Herniated Disk: Basic Information from the National Institutes of Health (NIH)

A herniated (slipped) disk occurs when all or part of a disk in the spine is forced through a weakened part of the disk. This may place pressure on nearby nerves.

Causes, incidence, and risk factors
The bones (vertebrae) of the spinal column protect nerves that come out of the brain and travel down your back to form the spinal cord. Nerve roots are large nerves that branch out from the spinal cord and leave your spinal column between each vertebrae.

The spinal bones are separated by disks. These disks cushion the spinal column and put space between your vertebrae. The disks allow movement between the vertebrae, which lets you bend and reach.
• These disks may move out of place (herniate) or break open (rupture) from injury or strain. When this happens, there may be pressure on the spinal nerves. This can lead to pain, numbness, or weakness.
• The lower back (lumbar area) of the spine is the most common area for a slipped disk. The neck (cervical) disks are affected a small percentage of the time. The upper-to-mid-back (thoracic) disks are rarely involved.

Radiculopathy is any disease that affects the spinal nerve roots. A herniated disk is one cause of radiculopathy.

Slipped disks occur more often in middle-aged and older men, usually after strenuous activity. Other risk factors include conditions present at birth (congenital) that affect the size of the lumbar spinal canal.

Low back or neck pain can feel very different. It may feel like a mild tingling, dull ache, or a burning or pulsating pain. In some cases, the pain is severe enough that you are unable to move. You may also have numbness.
The pain most often occurs on one side of the body.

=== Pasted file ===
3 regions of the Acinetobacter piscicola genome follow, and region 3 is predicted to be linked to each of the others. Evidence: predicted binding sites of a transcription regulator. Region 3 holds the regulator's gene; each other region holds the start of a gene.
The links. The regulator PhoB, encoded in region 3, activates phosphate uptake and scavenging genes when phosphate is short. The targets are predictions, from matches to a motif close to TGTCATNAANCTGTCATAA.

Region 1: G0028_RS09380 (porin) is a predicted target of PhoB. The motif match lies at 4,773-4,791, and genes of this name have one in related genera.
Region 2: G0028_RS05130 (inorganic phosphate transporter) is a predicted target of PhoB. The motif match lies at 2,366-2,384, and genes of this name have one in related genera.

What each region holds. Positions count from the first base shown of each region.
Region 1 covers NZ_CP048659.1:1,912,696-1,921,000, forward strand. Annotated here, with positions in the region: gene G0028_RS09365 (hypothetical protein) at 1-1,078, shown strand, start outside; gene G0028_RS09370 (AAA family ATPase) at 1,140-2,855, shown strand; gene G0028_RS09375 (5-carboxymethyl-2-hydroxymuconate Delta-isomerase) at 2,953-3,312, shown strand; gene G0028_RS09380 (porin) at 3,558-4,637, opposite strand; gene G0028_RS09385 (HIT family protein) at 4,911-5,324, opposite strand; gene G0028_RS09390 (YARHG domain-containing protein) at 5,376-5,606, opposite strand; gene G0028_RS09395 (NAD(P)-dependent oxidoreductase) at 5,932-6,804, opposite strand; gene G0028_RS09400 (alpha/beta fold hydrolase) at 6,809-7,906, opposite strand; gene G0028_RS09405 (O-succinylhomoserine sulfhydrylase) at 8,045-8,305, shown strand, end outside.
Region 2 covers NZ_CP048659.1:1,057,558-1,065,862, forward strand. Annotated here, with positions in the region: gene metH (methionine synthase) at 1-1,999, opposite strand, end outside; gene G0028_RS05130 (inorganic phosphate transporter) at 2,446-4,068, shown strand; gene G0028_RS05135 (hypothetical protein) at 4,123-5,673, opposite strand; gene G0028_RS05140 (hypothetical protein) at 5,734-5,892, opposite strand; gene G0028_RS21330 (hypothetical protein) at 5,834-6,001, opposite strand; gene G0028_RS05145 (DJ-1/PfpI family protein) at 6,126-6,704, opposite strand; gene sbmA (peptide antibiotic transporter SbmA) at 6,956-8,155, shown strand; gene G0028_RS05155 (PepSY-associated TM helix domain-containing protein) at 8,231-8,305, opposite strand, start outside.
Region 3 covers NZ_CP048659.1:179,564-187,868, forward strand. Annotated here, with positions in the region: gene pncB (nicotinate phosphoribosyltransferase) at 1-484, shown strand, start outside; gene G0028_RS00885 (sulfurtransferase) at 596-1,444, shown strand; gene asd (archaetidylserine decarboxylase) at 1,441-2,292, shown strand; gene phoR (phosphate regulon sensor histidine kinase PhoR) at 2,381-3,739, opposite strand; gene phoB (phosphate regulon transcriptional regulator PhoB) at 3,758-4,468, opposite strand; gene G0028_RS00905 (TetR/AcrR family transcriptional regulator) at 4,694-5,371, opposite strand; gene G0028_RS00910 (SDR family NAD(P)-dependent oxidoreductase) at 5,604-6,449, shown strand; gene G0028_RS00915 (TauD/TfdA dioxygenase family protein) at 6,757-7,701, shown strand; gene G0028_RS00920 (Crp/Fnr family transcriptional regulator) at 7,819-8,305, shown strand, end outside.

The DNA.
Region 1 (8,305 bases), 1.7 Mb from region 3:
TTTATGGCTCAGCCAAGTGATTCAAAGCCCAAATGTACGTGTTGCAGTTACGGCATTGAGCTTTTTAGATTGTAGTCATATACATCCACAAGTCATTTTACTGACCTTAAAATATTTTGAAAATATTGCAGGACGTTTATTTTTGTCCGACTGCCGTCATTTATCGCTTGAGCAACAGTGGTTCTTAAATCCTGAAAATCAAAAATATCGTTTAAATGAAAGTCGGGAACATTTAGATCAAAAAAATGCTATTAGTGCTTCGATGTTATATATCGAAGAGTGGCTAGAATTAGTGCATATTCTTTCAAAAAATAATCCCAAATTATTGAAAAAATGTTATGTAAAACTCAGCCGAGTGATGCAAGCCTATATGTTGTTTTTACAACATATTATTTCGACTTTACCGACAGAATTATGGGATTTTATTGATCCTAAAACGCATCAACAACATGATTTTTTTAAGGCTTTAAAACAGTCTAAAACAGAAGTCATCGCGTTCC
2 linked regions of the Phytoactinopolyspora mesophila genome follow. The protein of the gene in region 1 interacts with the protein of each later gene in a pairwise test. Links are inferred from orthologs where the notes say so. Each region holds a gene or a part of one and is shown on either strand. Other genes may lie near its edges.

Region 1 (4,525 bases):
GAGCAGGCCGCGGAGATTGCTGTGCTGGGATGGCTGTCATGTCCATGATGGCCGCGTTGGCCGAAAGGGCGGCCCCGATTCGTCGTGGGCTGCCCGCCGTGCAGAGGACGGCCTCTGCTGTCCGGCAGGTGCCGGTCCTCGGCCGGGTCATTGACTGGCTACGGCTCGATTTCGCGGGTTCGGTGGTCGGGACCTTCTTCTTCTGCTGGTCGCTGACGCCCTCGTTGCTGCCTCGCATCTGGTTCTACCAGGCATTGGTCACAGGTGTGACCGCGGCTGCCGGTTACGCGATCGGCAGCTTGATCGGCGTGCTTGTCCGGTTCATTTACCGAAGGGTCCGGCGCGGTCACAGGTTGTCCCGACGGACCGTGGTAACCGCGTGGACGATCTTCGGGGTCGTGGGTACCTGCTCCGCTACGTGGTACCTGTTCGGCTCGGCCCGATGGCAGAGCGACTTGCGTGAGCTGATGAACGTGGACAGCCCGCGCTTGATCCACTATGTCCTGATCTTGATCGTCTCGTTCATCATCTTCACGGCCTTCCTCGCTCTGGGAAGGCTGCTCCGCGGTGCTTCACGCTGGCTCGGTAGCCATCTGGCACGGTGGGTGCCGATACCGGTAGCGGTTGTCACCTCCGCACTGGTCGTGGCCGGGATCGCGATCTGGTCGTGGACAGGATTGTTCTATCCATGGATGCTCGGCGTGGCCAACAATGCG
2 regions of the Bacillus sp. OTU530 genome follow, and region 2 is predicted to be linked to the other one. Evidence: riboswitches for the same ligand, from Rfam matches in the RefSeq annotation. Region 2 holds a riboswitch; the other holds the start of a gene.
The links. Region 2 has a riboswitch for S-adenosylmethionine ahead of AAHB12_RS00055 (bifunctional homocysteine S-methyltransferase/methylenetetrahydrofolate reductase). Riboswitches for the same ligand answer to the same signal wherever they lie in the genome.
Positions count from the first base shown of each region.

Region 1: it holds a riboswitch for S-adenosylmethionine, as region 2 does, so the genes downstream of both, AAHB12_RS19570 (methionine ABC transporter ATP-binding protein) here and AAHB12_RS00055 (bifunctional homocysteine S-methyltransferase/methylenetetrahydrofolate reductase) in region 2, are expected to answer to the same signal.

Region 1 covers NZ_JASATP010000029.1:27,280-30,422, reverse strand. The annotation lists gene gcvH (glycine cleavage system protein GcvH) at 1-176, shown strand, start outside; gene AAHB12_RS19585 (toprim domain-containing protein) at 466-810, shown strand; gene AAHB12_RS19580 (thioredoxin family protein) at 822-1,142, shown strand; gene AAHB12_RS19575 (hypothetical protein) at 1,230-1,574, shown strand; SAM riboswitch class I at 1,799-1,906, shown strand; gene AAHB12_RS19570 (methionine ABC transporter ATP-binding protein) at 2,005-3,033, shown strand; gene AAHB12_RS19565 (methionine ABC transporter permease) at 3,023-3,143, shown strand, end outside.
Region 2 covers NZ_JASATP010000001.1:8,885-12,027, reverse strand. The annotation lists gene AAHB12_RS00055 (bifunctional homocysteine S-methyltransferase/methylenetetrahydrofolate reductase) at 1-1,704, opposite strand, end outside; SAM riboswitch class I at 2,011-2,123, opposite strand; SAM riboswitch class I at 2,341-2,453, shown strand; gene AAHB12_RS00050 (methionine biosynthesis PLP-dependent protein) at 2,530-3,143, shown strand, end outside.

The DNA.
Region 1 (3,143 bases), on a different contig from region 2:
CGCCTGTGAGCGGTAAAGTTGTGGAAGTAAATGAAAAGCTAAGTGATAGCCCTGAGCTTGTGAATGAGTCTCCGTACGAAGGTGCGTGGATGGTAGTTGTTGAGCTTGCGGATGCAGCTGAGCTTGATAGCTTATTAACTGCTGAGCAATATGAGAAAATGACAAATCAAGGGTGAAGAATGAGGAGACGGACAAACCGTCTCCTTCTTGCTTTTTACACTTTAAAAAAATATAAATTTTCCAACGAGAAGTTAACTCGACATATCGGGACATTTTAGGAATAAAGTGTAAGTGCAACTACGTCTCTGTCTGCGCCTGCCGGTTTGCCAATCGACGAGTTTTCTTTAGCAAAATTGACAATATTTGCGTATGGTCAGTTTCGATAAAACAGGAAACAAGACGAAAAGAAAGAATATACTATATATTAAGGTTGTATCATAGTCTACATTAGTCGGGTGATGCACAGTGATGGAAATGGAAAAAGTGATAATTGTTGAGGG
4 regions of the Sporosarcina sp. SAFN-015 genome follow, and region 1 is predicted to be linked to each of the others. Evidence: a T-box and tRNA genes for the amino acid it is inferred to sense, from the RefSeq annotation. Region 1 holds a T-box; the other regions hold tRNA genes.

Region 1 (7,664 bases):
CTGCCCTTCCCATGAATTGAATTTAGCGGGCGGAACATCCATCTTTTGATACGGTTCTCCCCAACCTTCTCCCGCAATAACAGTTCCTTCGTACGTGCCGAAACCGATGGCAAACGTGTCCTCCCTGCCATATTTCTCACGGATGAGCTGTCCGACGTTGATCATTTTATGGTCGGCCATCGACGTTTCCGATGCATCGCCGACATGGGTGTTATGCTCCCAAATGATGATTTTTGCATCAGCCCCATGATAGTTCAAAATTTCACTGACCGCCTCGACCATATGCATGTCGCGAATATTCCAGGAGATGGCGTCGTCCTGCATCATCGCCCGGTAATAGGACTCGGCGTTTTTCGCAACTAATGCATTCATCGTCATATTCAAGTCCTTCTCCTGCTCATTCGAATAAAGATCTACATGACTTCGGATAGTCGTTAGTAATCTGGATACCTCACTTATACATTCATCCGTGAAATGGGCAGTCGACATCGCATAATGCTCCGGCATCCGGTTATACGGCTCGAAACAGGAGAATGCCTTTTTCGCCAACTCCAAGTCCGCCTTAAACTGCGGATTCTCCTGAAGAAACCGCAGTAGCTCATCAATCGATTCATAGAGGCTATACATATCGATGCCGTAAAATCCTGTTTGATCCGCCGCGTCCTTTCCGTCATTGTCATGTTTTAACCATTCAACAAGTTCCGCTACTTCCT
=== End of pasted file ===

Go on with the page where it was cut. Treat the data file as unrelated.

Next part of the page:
• With a slipped disk in your lower back, you may have sharp pain in one part of the leg, hip, or buttocks and numbness in other parts. You may also feel pain or numbness on the back of the calf or sole of the foot. The same leg may also feel weak.
• With a slipped disk in your neck, you may have pain when moving your neck, deep pain near or over the shoulder blade, or pain that moves to the upper arm, forearm, or (rarely) fingers. You can also have numbness along your shoulder, elbow, forearm, and fingers.
The pain often starts slowly. It may get worse:
• After standing or sitting
• At night
• When sneezing, coughing, or laughing
• When bending backwards or walking more than a few yards

You may also have weakness in certain muscles. Sometimes, you may not notice it until your doctor examines you. In other cases, you will notice that you have a hard time lifting your leg or arm, standing on your toes on one side, squeezing tightly with one of your hands, or other problems.

The pain, numbness, or weakness will often go away or improve a lot over a period of weeks to months.

Signs and tests
A careful physical exam and history is almost always the first step. Depending on where you have symptoms, your doctor will examine your neck, shoulder, arms, and hands, or your lower back, hips, legs, and feet.
Your doctor will check:
• For numbness or loss of feeling
• Your muscle reflexes, which may be slower or missing
• Your muscle strength, which may be weaker
• Your posture, or the way your spine curves
Your doctor may also ask you to:
• Sit, stand, and walk. While you walk, your doctor may ask you to try walking on your toes and then your heels.
• Bend forward, backward, and sideways
• Move your neck forward, backward, and sideways
• Raise your shoulders, elbow, wrist, and hand and check your strength during these tasks

Leg pain that occurs when you sit down on an exam table and lift your leg straight up usually suggests a slipped disk in your lower back.

In another test, you will bend your head forward and to the sides while the health care provider puts slight downward pressure on the top of your head. Increased pain or numbness during this test is usually a sign of pressure on a nerve in your neck.

• EMG may be done to determine the exact nerve root that is involved.
• Myelogram may be done to determine the size and location of disk herniation.
• Nerve conduction velocity test may also be done.
• Spine MRI or spine CT will show that the herniated disk is pressing on the spinal canal.
• Spine x-ray may be done to rule out other causes of back or neck pain. However, it is not possible to diagnose a herniated disk by a spine x-ray alone.

Source: National Institutes of Health (NIH)
Image from: chiropractic-help.com

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